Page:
New Web browser market share stats are out. This past month has seen a decline in the overall market share of the Internet Explorer franchise, but breaking things down by version shows that more users are adopting the latest generation of Web browsers whether it's Internet Explorer, Firefox, or Chrome.
Microsoft's Internet Explorer declined again in overall market share for the first time in a few months. The browser as a whole lost .75 percent--with Internet Explorer 6 dropping .63 percent, and Internet Explorer 7 falling half a percent. Those losses were offset, though, by yet another significant gain for Internet Explorer 8--climbing 1.16 percent since the last month.
Chrome 6 had by far the largest gain over the previous month, coupled with Chrome 5 taking the most precipitous plunge. Overall, Chrome is up slightly, but that is after a decline of 4.33 percent by Chrome 5 and a swift rise of 4.66 percent over the previous month for Chrome 6. Apparently the vast majority of Chrome users willingly embraced the latest browser and made the switch.
Firefox users followed the same trajectory. The use of Firefox 3.5 fell .18 percent. However, the latest official release, Firefox 3.6, went up .25 percent, and Firefox 4--which is still only in beta--went up .08 percent.
Even Internet Explorer 9 is riding the cutting edge browser popularity wave. It has only been two weeks since Microsoft publicly launched the beta of Internet Explorer 9 at a media event in San Francisco. In that brief period, though, the beta of Microsoft's next major update to the Internet Explorer Web browser has already been downloaded more than six million times.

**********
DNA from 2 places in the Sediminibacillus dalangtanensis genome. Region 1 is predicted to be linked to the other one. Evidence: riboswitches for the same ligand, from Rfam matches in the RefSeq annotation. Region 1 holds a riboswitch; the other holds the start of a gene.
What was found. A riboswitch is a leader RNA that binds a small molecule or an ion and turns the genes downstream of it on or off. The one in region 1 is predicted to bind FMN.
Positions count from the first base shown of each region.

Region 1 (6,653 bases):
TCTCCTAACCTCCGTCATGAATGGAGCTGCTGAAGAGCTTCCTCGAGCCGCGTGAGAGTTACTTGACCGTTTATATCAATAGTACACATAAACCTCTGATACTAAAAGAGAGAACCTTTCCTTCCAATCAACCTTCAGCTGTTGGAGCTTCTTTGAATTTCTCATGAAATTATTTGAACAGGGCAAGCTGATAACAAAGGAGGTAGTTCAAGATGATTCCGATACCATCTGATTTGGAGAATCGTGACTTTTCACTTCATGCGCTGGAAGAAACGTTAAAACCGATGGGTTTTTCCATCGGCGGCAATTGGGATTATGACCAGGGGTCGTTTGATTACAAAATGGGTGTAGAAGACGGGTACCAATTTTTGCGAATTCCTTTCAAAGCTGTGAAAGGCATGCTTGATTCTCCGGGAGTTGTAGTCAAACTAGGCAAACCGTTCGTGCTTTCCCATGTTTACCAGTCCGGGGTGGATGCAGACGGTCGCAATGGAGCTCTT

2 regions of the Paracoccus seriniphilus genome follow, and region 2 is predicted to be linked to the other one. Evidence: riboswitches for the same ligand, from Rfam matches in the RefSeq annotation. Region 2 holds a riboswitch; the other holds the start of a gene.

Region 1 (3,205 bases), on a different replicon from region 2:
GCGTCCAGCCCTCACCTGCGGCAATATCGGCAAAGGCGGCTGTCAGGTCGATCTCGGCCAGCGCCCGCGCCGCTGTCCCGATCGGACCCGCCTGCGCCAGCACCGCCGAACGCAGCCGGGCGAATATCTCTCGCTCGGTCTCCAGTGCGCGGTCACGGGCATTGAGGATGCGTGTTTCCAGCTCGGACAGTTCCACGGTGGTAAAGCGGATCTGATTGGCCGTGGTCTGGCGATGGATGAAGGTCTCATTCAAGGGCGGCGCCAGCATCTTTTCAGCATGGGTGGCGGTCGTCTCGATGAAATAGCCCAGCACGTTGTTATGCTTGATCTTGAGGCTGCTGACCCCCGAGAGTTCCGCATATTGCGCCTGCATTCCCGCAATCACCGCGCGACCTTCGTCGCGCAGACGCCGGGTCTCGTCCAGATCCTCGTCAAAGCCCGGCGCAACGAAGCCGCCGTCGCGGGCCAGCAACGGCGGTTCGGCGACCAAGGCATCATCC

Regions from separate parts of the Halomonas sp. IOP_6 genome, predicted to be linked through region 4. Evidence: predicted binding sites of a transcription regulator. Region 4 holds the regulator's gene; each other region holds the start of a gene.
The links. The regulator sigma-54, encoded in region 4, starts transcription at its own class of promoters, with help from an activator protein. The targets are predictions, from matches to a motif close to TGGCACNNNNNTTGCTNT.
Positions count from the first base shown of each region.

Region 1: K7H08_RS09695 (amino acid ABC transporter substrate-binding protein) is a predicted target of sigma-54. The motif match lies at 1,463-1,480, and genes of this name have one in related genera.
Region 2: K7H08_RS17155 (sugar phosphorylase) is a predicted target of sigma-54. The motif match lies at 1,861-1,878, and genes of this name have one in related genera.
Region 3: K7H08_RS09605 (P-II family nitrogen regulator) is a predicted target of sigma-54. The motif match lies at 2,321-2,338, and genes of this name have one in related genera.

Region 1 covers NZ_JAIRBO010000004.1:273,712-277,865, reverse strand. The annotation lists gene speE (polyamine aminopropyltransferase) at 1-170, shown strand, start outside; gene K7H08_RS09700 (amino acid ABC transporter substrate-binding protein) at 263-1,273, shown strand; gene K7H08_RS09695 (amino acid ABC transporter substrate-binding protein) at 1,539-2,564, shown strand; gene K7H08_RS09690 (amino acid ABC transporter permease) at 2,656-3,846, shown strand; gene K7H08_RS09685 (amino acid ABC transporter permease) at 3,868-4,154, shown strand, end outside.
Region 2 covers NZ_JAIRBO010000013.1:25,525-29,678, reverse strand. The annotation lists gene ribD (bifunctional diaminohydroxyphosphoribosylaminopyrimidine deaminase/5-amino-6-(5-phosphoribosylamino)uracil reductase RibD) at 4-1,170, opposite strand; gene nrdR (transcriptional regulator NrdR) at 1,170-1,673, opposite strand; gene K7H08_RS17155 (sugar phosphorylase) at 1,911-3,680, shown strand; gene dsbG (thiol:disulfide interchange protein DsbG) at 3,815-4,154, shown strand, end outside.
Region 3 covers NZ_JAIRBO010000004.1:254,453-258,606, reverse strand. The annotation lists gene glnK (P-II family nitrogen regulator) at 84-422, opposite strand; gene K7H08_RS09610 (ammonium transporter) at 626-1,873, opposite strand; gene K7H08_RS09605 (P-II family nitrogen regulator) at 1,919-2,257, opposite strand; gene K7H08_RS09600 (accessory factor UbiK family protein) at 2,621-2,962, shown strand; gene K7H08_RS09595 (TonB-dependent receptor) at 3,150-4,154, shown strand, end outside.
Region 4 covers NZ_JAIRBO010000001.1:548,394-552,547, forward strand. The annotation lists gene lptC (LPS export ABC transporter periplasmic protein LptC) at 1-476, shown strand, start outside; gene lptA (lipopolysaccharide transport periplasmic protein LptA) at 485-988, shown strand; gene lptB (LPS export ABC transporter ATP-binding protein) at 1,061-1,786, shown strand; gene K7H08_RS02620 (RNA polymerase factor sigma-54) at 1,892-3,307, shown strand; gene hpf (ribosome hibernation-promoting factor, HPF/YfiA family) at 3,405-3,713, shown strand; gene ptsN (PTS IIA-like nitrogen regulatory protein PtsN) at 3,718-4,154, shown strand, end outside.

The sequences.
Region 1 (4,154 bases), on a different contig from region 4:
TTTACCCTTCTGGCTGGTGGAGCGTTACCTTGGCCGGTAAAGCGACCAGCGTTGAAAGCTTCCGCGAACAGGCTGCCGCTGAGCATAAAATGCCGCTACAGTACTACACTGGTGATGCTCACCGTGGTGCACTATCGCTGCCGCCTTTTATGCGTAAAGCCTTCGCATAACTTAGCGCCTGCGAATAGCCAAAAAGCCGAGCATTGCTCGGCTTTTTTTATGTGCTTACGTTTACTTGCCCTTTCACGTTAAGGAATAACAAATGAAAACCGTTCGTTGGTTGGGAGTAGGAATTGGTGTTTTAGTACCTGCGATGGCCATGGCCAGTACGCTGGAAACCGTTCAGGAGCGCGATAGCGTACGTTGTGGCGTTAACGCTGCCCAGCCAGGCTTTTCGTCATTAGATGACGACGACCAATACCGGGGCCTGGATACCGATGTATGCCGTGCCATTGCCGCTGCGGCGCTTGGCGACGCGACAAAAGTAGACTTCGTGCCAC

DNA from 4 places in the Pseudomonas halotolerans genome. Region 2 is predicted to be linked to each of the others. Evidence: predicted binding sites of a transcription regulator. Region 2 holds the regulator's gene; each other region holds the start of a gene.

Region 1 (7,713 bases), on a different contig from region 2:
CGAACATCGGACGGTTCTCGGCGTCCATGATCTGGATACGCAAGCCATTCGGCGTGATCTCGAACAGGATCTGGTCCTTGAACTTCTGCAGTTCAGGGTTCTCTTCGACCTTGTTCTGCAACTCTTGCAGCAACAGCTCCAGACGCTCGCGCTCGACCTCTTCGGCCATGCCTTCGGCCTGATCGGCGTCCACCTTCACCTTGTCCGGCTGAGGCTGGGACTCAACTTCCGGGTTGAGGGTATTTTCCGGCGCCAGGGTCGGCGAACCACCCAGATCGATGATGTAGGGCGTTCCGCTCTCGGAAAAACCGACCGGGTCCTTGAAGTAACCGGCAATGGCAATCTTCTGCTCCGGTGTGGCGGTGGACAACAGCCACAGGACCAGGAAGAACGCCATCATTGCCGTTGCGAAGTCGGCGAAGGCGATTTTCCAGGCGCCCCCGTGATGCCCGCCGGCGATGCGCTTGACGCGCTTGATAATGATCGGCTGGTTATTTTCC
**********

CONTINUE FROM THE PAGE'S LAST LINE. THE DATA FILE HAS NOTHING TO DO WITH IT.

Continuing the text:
In an Exploring IE blog post, Microsoft's Ryan Gavin notes, "Net Applications' browser usage share report released today shows IE9 Beta usage share at 0.25 percent for the two weeks after launch. The tech enthusiast community is observing a notable increase in IE9 activity: LiveSide reported IE9 Beta users accounted for 25 percent of their reader base, IE9 overtook IE6 users at DownloadSquad, and Network World reported poll results showing 47 percent of people intend to try IE9 Beta. Additionally, we saw tweets from the likes of Ed Bott who noticed, "Halfway through Day 1 of IE9 availability, 8 percent of my ZDNet visitors are using the beta. Steady increase all day, higher than IE7.""
Some of that upswing may be a function of the success of Windows 7 and an increase in PC sales. Users who have clung to outdated browsers like IE6 would suddenly have IE8 by default on a new Windows 7 system, and in the event that a user chooses not to use Internet Explorer, the likelihood is that they will install the latest version of whatever browser it is they opt to install.
Regardless, of the reasons behind the numbers, new Web technologies need new Web browsers, so the transition to cutting edge Web browsers benefits developers, as well as everyone else who surfs the Web.